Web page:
Photo by Michael Goodman for ENR
Fraud trial of Derish Wolff, former CEO of design firm Louis Berger, is not likely to start until next spring.
By Tudor Van Hampton for ENR
Manslaughter trial of James Lomma, the owner of the collapsed tower crane, is delayed until February.

Looming high-profile criminal trials involving two construction industry executives are facing new delays.

In a Nov. 9 arraignment in U.S. District Court in Newark, N.J., regarding the federal fraud case against former Louis Berger Group CEO Derish Wolff, Judge Garrett E. Brown Jr. granted attorneys' requests for a 60-day continuance, until Jan. 9. The extra time is to gather evidence and set a schedule for proposed legal motions and a trial start.

Also, earlier this month, New York County Supreme Court Judge Daniel P. Conviser adjourned, to Feb. 21, the negligent homicide and manslaughter trial of crane company executive James F. Lomma, 65, in a 2008 fatal crane collapse in Manhattan. The trial had been set to start this month.

In the case of Wolff, whose Oct. 20 indictment was unsealed on Oct. 31 on federal charges of intentionally inflating overhead costs on hundreds of millions of federal contracts over 20 years, defense and prosecution attorneys claimed in a Nov. 9 court filing that they needed the extra time because the case was "sufficiently complex."

The filing, noting that the case would involve "300 boxes of physical documents and more than one million files of electronic material," said that "the ends of justice served by granting the continuance outweigh the best interests of the public and the defendant in a speedy trial."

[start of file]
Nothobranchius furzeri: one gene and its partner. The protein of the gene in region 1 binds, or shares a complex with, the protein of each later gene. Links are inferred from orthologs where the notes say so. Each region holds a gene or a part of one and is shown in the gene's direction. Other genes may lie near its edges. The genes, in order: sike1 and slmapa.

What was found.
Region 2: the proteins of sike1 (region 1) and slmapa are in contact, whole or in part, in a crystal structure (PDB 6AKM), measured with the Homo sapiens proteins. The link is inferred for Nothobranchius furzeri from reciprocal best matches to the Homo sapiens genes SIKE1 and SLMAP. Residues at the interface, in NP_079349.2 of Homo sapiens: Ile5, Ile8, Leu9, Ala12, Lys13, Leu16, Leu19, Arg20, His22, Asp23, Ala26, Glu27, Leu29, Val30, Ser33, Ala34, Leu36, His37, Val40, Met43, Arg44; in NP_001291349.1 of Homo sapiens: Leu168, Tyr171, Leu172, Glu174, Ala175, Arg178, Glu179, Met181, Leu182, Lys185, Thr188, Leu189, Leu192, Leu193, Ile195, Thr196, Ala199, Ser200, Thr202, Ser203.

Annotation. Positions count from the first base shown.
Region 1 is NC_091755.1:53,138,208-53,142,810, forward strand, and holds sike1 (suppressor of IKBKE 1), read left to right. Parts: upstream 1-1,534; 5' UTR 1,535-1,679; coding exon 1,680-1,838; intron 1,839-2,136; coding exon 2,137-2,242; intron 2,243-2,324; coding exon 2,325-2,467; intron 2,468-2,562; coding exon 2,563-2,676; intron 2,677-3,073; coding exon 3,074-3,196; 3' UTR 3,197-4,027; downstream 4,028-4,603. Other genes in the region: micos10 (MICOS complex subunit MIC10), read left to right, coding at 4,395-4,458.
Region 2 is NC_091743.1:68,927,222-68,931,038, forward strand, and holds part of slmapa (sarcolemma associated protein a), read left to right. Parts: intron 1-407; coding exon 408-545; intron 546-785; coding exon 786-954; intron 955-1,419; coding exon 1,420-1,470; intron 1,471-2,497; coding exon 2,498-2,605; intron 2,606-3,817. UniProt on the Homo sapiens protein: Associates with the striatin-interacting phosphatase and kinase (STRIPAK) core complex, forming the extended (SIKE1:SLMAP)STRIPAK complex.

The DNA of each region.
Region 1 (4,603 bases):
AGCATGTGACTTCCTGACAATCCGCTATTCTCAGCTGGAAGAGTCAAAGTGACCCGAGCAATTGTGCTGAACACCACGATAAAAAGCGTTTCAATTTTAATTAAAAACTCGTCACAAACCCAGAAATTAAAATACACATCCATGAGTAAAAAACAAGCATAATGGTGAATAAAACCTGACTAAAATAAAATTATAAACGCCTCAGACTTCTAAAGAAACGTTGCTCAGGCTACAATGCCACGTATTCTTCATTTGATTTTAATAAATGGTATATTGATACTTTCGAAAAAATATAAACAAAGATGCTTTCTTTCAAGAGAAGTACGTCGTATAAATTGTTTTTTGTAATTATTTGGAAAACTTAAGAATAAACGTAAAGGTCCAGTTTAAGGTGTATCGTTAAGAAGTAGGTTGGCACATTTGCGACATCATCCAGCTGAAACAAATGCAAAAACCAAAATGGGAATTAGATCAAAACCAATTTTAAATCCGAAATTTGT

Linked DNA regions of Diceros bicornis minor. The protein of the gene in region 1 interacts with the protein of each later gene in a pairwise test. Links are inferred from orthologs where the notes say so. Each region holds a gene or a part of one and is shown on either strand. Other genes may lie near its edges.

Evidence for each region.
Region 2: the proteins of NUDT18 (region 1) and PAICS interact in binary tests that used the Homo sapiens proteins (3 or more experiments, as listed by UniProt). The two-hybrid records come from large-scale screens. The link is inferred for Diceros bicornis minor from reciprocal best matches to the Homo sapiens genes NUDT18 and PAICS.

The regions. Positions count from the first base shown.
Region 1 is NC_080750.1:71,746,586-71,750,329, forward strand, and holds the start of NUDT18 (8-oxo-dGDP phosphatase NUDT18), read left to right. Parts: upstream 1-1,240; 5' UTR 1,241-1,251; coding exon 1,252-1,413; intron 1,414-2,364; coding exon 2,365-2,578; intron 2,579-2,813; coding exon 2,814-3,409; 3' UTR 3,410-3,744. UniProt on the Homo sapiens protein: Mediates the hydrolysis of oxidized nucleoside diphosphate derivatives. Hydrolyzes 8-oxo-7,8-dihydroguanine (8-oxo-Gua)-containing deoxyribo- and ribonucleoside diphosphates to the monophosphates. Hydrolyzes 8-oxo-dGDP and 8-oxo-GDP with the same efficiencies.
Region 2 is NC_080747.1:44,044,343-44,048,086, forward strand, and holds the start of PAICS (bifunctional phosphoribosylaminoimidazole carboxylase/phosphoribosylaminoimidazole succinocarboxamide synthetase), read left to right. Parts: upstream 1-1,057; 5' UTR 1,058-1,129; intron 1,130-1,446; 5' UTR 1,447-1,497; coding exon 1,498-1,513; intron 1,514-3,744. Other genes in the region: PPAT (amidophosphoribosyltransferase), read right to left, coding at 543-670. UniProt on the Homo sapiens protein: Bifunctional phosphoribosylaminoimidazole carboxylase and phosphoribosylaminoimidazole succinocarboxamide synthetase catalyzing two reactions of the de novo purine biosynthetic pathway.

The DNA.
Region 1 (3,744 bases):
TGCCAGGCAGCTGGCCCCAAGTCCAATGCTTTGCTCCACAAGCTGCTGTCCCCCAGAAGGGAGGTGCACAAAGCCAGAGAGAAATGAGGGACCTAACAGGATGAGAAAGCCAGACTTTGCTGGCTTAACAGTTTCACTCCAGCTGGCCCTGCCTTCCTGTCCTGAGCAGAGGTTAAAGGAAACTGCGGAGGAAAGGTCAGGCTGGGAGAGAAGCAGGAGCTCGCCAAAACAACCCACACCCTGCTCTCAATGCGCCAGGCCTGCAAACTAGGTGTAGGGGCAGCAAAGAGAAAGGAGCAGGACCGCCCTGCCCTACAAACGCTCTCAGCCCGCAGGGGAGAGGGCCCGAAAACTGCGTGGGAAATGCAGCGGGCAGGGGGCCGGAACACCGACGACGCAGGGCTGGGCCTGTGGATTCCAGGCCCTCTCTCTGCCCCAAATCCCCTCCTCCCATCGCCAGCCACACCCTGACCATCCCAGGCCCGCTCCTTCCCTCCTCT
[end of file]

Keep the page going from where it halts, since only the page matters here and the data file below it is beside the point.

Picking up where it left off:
Wolff, 76, was charged with intentionally conspiring to bill the U.S. Agency for International Development at inflated rates related to the firm's contracts in Iraq and Afghanistan.

Attorneys for Wolff, based in Roseland, N.J., did not return repeated ENR requests for comment on the order and an estimated trial date. On Oct. 20, Wolff was released on $1 million bail, secured by property. Louis Berger earlier agreed to pay $69.3 million to settle cirminal and civil charged related to activity by Wolff and other former employees.

Similarly, in the Lomma case, attorneys were granted additional time to review complex evidence and other materials, according to a court document obtained by ENR. Lomma was indicted related to the collapse of a tower crane that killed union crane operator Donald C. Leo and a worker, Ramadan Kurtaj. Lomma ran New York Crane, the rental firm that owned the crane.

On Oct. 5, Tibor Varganyi, former head mechanic of New York Crane, changed his previous plea to guilty and agreed to testify against Lomma and the firm, which was also indicted.